I'm not sure Goth is dead in North America... yet.
Brooklyn, New York (PRWEB) October 30, 2013
We've all seen and heard the growth in dark, alternative themes within music, clothing, books/graphic novels, advertising, toys, make-up and every other consumer industry in North America and frankly around the world. The popularity of horror, Goth, macabre genres can partly be attributed to Hollywood for pumping out Vampire and Zombie visual entertainment products. We've also seen a decline in Halloween sales and promotions in 2013.
Yet, the sub-culture, which arguably started the trends in studs/rivets/spikes, skulls and the dark aesthetic in art, gaming and other industries, has actually seen a precipitous decline in the years since these same themes have substantially caught on with mainstream cultures. Vampirefreaks, the largest Goth and Industrial social site on the web, with over 7.3 million members since its creation, underwrote a study to determine if this was in fact a decline, evolution of the sub-culture or the death of Goth altogether.
The founder and president of 13-year-old Vampirefreaks, Jet Berelson, wanted to know why this might be the case and what can be done to revive Gothdom if it was. His primary questions revolved around whether municipalities' efforts to clean-up cities and suburbs and the co-opting of Goth attributes by other genre like Hipsters and Tweens, were the main reasons, or whether infighting, the recession and other issues had a hand in the changes that have been taking place.
The Report outlines what was once a thriving global Goth community of some 300 million members, now believed to be less than a third of that. Definitions of what makes up the Goth community, its many sub-genres, music acts, art, gaming and other categories are all outlined in the report. Curiously, while the core of the dark community has seen a significant drop, those that don't consider themselves Goths, but enjoy all the trappings of the dark aesthetic in music, products and lifestyle, has seen a far more significant increase over the same period. Has Goth gone mainstream? Are retailers and manufacturers tapping into the dark side of the product market to create edgier products and are they marketing to younger audiences?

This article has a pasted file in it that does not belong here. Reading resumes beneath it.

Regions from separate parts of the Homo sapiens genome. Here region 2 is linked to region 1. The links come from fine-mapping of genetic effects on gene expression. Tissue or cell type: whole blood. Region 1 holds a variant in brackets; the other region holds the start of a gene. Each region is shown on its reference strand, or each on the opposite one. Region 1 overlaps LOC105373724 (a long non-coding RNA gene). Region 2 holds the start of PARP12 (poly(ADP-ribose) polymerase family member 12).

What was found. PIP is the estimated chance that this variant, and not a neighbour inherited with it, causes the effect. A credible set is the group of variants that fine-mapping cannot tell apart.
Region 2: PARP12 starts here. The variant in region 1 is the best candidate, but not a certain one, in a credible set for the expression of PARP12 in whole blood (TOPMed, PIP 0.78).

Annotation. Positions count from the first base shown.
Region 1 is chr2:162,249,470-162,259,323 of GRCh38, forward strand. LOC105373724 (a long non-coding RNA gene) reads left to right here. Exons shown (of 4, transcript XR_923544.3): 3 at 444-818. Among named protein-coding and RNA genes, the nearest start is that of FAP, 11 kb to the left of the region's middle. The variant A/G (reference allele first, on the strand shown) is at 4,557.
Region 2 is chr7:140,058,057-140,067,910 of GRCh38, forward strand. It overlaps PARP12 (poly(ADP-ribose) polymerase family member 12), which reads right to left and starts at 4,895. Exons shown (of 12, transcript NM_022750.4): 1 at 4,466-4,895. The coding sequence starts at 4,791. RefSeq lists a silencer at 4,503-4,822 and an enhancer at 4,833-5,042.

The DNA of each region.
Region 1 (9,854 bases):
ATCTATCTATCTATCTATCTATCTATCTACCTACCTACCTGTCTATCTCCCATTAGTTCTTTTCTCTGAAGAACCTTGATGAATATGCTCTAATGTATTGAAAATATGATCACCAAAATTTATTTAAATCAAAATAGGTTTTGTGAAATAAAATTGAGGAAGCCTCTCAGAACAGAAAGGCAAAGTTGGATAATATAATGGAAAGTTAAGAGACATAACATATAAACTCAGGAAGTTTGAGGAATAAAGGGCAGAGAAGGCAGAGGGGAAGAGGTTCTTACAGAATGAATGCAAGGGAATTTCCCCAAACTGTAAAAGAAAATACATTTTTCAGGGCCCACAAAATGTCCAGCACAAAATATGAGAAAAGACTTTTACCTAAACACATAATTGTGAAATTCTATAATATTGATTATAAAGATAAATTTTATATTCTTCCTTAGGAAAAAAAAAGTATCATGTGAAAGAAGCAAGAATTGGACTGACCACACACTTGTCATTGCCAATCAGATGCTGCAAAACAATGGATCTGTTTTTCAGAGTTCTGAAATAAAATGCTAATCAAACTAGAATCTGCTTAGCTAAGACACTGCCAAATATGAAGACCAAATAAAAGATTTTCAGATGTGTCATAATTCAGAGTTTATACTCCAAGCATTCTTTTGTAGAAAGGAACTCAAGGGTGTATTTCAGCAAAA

"I'm not sure Goth is dead in North America," Jet replied when asked why he underwrote the report. "We wanted to see what our millions of members were doing. Where they were shopping. What their interests were and whether their views had changed as the market introduced so many dark themed products".
Jet went on to say; "We've seen a sharp drop in Goth representation in major markets like New York and San Francisco, yet other secondary markets have seen a sharp increase in the communities and their lifestyle interests".
The community may be in flux in North America, but long-standing groups in Western and Eastern Europe as well as in Australia, South Africa and some Asian countries have seen a rise in interest in the Goth culture and it's many sub-genres. This poses a significant challenge to those marketing to the Goth communities around the world and in North America. Beyond the global recession that hit in approximately 2008, the factors that affect these people were important to analyze and are all covered in the Report.
The State of the Goth / Industrial Community Report outlines a number of economic, demographic, religious and cultural aspects that have attributed to these less than subtle changes. As with any evolution, some species survive and others don't, yet their impact will always be felt and this Report shows how deep the influence of the Goth culture has affected the entire North American and global psyche, with coverage of all of the industries mentioned above, not specifically those related to Goths.
About Vampirefreaks.com: VF was founded over 13 years ago by software engineer and computer programmer, Jet Berelson. The initial effort was simply to create a safe place for Goth’s of all kinds to interact with each other without judgment from "normals". By adding profiles of over 12,500 musicians and bands that serve the Goth community, fans, users and supporters of the site grew it to over 7.3 million people and helped it establish a site offering a wide array of dark Gothic clothing, gifts, toys and accessories to satisfy the fashion, make-up and culturally oriented needs of it's members.